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Wednesday, December 26, 2012

The Black Ice of Tech

You know what I am talking about. That black ice that looks back at us from our latest bit of tech: our Ipad, out Kindle Fire, our smart phone, our Ultra book. It is a polished granite of black ice that mirrors the world in heartless black and white. We see a strange irony in the very device we are using to transport us to points distant reflects back to us our very terrestrial existence. We see our face and it is not something we want to see. For the black ice gives us who we are at that moment and the years as they have gone by.

And we have become like Rushmore. Craggy chiseled visages staring out from the black onyx as we frown at our keyboards or dab our Ipads with smudgy fingers. The tech is just fine, it is the human behind it we care not to see. And it is a distraction this face staring back at us on the plane train or in the car or in the coffee house. It is peering around our work in progress or appearing magically as the screen goes dead. And there we are. That person who we spend so much time avoiding.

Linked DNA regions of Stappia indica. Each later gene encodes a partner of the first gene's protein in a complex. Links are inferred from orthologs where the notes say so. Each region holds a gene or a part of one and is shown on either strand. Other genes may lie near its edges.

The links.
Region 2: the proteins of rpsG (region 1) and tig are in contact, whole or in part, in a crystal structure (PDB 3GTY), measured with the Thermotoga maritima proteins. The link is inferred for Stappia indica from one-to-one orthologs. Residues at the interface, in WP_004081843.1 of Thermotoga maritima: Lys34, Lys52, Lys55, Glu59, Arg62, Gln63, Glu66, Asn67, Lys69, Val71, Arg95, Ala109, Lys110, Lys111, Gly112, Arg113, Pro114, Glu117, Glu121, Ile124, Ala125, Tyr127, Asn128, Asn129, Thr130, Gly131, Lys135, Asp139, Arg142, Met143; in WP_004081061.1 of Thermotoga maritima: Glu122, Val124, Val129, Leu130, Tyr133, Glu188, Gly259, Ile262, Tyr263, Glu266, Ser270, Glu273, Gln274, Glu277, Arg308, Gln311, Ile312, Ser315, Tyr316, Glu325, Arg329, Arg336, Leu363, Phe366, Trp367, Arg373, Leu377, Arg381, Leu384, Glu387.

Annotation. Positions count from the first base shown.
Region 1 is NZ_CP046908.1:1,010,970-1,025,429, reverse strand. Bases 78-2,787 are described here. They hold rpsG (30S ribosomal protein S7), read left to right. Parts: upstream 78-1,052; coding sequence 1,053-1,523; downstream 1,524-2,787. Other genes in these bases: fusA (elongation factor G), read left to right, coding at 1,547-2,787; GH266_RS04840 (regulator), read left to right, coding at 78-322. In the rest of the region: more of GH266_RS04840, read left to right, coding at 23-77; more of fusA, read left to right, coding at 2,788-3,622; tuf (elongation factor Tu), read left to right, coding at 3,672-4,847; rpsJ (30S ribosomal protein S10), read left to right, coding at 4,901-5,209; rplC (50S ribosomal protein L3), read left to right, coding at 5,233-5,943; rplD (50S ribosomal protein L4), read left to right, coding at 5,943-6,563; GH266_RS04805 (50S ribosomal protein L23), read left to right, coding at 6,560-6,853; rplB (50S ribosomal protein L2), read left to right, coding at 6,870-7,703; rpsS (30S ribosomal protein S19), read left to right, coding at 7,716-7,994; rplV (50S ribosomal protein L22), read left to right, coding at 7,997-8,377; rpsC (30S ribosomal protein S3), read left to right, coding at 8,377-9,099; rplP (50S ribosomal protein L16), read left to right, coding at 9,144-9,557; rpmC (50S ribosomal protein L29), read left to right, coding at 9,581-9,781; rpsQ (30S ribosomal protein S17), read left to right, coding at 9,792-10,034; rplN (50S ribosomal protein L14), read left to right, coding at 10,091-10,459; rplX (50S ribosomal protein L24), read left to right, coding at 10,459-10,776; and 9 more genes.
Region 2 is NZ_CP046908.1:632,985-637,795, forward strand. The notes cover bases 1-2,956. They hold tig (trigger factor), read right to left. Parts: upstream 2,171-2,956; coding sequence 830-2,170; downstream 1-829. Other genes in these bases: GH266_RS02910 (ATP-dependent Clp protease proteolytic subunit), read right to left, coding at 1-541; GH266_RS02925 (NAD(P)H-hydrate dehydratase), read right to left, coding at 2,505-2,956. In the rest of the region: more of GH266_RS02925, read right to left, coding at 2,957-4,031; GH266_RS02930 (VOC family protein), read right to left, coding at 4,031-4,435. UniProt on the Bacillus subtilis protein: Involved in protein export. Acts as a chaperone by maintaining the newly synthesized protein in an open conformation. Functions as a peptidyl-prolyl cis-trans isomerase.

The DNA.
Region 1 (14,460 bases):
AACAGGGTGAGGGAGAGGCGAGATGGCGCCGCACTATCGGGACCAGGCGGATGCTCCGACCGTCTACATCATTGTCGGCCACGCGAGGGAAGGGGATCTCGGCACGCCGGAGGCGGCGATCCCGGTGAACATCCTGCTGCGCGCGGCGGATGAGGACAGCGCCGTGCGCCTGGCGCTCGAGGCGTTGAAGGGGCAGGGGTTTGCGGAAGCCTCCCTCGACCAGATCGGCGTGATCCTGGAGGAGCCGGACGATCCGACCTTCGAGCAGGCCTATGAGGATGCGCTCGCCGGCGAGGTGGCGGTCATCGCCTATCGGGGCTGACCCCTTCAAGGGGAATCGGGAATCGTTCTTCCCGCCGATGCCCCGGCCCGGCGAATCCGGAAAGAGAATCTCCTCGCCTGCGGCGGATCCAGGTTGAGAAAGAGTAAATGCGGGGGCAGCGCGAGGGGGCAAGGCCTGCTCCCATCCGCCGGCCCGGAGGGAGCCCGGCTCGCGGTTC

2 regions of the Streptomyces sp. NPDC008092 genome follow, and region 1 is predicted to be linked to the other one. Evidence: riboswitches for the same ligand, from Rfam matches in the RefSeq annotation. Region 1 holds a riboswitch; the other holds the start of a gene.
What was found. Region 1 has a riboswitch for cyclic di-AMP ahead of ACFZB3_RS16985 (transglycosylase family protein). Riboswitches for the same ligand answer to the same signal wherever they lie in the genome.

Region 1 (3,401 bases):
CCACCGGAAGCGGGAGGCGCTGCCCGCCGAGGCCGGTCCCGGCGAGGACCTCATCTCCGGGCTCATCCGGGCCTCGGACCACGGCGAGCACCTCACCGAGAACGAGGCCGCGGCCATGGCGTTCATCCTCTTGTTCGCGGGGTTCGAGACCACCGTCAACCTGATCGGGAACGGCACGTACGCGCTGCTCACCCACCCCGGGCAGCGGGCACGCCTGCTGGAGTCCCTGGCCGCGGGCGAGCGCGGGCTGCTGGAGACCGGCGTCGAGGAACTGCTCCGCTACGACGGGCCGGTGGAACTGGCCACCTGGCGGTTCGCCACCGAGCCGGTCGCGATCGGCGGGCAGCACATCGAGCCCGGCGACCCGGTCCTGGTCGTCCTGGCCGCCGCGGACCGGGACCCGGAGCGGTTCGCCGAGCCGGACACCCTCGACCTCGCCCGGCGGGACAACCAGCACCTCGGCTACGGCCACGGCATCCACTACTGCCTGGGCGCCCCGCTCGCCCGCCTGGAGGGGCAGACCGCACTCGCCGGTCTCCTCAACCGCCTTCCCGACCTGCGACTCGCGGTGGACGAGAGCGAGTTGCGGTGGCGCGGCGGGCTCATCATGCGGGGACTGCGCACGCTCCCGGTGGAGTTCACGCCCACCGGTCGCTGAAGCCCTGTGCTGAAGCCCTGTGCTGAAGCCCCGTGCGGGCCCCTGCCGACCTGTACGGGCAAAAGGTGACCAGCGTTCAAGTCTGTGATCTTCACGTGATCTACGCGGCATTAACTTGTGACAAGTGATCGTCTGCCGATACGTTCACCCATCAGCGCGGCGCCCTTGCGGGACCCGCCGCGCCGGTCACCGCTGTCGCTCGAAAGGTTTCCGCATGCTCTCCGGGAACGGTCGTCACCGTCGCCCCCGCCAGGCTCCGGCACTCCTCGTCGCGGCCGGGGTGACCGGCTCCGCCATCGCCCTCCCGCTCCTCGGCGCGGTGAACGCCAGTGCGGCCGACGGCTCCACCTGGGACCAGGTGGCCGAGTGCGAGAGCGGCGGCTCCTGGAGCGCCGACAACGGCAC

And mostly we just close the lap top or put away the Ipad. But occasionally we stare and see that human. So un tech. So flesh and blood. Tech rolls on while we roll under. And the human face has no chance against that sleek black marble. We are there grimacing, frowning, grunting, groaning, trying to get across our point. And we feel a great relief when that screen flares back up and takes us way from ourselves. And we all know what is going to happen.

The hope I die before I get old generation will demand a screen that does not reflect back those years. There will be a filler, the screen saver that will save us from that awful image under the black ice. Our mortal soul.

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Books by William Hazelgrove